Leading MenPosted on January 14, 2013 by Mike Vogel
Washington has an impressive 19-1-2 record when leading after the first period, a mark that ranks second in the NHL only to the Boston Bruins this season. Boston is 20-2-0 in such situations; its .909 points pct. is better than Washington’s .864. The Caps have led after the first 20 minutes 22 times in 69 games this season. On the road however, the Capitals have led just six times in 33 games after the first. Earlier this season, Washington went 14 straight road games without leading after the first 20 minutes. While rugged starts have dogged the Caps at times this season, they’re currently in the midst of their best stretch of the season in that regard. Washington has scored the game’s first goal in each of its last four games, matching its best run of the 2011-12 season. The Caps scored first in four straight games from Jan. 9-15. The team’s current streak is even better than the previous one; the Caps have used that first goal as a springboard to a lead after 20 minutes. For the first time all season, Washington has taken a lead into the dressing room after the first frame in four straight games. Earlier this season, they did it in consecutive games three separate times. It’s probably no coincidence that the Caps have picked up a least a point in four straight games for the first time in more than two months, too. In those last four games, the Caps have outscored the opposition by a combined 5-1 in the first 20 minutes. In their previous dozen games, the Capitals had been outscored in the first period by a whopping 13-3. In their last four games, the Caps have owned a lead for a combined total of 120 minutes and 27 seconds. In their previous 11 games, Washington led for a combined total 119 minutes and 3 seconds. With the next five games on the road, this trend is something for the Caps to bear in mind.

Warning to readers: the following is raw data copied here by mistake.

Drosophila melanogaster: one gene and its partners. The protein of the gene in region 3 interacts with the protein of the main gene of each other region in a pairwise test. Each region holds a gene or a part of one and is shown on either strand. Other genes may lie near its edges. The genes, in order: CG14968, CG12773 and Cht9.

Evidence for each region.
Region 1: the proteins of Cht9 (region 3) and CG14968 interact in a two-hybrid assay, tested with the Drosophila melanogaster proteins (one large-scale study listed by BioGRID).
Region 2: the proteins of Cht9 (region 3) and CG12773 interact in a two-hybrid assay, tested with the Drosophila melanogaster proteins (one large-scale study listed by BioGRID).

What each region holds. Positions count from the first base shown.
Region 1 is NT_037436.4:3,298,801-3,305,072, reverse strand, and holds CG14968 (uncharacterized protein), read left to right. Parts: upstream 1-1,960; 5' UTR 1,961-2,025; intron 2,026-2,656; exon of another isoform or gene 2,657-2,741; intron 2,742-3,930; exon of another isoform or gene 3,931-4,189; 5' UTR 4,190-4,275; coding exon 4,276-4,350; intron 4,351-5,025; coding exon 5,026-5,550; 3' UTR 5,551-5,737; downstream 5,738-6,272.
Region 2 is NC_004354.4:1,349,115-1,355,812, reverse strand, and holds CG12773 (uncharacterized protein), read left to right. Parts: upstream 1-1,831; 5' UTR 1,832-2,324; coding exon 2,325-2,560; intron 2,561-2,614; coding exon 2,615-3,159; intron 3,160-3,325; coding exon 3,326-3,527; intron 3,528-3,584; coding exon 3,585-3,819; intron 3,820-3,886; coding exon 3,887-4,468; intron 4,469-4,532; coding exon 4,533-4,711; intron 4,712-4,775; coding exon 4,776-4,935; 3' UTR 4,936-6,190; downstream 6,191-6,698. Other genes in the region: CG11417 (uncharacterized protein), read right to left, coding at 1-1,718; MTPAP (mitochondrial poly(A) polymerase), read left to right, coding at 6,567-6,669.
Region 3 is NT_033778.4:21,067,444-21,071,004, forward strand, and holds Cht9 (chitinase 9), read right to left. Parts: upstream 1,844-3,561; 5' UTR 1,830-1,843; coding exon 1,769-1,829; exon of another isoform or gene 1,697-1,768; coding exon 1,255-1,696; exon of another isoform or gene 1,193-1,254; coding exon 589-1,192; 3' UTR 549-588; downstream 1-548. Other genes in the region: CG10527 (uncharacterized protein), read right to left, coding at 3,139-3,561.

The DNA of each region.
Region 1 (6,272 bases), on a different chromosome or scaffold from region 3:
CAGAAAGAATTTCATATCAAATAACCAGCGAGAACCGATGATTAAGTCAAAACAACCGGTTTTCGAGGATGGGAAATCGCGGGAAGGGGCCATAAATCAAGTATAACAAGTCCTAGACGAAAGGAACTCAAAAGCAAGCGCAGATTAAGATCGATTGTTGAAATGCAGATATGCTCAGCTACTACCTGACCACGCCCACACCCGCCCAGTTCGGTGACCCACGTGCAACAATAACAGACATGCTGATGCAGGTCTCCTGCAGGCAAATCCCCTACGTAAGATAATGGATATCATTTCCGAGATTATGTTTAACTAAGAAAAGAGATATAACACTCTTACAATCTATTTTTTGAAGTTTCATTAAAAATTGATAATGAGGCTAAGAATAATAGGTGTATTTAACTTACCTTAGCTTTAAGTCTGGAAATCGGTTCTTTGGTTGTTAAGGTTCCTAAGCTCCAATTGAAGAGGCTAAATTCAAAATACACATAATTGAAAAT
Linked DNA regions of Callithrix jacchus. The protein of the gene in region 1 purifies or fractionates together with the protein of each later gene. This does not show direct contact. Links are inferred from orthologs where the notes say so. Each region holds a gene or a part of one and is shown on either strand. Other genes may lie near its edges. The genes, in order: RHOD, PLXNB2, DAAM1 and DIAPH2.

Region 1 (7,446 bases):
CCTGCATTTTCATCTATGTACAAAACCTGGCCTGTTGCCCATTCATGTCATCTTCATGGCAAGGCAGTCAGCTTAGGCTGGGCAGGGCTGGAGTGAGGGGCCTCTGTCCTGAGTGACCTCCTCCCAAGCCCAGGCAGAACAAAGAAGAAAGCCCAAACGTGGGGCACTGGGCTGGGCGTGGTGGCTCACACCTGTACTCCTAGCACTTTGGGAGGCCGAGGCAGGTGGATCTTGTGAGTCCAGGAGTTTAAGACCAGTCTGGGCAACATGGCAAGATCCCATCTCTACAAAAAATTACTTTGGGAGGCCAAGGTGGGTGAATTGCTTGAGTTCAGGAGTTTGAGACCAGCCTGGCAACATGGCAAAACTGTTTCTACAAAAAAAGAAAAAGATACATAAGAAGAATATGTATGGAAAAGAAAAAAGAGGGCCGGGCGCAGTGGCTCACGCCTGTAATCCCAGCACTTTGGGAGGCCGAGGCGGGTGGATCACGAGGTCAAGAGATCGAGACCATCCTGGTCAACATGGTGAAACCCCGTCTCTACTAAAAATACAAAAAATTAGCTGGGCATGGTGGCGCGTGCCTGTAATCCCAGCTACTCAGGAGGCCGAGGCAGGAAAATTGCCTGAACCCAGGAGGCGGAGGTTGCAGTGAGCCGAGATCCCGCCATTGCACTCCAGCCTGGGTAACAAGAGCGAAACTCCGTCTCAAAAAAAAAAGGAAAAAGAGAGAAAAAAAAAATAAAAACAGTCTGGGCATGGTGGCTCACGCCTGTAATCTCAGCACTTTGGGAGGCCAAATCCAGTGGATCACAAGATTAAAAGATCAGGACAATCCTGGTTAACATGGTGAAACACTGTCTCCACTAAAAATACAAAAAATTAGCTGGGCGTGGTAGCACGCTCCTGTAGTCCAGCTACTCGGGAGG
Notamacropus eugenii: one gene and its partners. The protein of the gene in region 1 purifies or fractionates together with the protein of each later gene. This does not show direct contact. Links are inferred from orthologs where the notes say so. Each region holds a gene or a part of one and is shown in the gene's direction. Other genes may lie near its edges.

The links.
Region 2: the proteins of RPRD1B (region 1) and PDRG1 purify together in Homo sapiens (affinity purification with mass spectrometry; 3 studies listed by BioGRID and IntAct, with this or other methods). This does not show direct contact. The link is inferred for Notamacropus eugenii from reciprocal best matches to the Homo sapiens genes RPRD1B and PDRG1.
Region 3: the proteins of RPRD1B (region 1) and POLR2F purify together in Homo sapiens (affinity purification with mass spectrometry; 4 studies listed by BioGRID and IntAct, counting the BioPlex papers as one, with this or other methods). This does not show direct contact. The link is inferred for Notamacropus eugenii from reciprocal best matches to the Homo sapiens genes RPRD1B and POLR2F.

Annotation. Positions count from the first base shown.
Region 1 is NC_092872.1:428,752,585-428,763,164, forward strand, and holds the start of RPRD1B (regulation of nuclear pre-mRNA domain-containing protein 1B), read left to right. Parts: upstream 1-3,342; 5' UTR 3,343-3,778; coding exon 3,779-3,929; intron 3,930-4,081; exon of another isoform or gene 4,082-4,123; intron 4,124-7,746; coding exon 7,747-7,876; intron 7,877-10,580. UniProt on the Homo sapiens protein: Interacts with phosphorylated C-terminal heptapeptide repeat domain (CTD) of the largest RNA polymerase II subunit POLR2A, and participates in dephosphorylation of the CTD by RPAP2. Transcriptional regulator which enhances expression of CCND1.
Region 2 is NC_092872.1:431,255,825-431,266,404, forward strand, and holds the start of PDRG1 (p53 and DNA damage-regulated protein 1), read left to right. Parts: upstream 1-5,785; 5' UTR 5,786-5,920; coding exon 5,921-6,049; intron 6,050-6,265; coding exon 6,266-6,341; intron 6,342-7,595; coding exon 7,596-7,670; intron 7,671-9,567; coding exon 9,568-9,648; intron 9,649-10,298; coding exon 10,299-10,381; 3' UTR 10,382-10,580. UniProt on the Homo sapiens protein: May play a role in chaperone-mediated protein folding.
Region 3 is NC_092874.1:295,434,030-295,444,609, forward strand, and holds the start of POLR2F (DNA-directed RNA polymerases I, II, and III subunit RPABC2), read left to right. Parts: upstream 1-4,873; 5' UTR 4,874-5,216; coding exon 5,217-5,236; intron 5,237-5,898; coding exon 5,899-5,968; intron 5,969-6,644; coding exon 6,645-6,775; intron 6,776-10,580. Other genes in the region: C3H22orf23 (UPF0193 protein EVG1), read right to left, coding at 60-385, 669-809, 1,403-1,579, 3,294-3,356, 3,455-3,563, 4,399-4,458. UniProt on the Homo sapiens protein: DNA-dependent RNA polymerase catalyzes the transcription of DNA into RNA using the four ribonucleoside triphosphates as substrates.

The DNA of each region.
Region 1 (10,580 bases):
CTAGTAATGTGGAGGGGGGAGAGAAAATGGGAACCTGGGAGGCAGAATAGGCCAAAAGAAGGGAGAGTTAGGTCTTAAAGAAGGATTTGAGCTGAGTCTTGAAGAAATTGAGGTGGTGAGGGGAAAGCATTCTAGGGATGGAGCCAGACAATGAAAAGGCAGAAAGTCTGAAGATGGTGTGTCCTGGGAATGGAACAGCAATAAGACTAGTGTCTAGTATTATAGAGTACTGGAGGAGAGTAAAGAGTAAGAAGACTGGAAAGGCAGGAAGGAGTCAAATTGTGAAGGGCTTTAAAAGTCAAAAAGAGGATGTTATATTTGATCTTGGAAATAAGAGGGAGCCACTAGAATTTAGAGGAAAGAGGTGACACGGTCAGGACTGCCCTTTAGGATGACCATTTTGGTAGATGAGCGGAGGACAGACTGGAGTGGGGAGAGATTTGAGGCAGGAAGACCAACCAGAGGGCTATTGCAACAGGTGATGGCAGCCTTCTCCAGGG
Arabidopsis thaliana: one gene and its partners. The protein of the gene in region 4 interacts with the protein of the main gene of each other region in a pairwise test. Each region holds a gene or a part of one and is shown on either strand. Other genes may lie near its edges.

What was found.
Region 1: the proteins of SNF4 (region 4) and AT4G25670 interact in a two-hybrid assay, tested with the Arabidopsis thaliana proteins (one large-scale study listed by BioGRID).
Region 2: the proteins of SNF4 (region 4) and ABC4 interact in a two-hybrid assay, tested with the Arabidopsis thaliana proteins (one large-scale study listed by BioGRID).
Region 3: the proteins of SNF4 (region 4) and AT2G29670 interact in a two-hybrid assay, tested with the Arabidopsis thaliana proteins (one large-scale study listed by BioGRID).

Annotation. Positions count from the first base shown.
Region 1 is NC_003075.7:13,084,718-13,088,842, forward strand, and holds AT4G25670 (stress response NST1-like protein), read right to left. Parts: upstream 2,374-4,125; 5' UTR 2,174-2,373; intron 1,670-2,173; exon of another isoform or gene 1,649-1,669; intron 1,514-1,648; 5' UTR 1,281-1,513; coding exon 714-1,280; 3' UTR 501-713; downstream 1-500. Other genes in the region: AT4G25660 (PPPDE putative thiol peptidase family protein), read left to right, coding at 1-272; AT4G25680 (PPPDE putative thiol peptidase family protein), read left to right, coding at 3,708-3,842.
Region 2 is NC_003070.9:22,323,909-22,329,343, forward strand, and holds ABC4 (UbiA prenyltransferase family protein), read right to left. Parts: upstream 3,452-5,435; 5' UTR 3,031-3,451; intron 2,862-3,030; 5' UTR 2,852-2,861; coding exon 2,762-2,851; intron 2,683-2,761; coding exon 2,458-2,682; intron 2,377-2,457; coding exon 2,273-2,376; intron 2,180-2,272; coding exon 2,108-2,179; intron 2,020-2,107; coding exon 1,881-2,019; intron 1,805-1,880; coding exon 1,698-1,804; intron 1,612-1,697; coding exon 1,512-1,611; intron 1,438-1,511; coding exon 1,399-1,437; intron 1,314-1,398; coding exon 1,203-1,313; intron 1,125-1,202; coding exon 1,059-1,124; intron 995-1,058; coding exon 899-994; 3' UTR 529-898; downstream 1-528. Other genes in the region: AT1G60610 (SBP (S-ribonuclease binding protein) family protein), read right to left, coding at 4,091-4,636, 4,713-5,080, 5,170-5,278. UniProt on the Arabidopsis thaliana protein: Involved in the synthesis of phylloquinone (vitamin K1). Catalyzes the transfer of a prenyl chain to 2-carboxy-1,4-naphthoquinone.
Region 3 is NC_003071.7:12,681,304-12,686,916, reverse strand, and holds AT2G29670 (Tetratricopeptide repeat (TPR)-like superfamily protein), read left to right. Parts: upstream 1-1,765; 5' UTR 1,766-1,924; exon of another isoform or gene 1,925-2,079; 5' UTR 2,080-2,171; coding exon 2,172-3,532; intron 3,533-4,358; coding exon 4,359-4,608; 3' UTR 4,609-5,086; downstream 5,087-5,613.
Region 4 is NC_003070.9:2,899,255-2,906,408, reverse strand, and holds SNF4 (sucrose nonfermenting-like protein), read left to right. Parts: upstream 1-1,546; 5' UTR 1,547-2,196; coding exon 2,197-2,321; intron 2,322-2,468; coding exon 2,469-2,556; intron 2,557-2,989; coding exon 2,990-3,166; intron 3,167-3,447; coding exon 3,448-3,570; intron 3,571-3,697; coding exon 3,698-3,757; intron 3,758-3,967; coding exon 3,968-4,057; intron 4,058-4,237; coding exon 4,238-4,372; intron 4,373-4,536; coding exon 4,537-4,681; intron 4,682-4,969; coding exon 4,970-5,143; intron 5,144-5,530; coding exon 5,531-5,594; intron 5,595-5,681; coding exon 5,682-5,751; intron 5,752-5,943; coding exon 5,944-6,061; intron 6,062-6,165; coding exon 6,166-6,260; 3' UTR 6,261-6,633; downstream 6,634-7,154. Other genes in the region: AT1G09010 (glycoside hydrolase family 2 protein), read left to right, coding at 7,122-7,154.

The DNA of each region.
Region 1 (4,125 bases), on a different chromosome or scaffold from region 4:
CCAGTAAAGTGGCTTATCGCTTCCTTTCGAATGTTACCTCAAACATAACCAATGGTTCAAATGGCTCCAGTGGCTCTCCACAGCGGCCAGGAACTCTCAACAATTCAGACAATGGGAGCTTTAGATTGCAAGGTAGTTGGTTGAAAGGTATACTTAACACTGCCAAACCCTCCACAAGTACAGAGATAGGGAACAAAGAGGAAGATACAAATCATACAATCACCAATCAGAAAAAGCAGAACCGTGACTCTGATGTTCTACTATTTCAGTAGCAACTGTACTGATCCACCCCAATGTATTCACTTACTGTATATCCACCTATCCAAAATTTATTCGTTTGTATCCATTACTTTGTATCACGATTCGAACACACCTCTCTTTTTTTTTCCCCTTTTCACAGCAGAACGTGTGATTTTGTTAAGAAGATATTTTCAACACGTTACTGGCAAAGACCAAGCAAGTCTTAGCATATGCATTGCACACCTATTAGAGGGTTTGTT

The Washington Capitals have one of the league’s best young cores of talent already on their roster. Eleven of the Caps’ rostered players are Washington-drafted, homegrown and developed players. None of those 11 players is over the age of 28. According to The Hockey News’ annual prospect issue,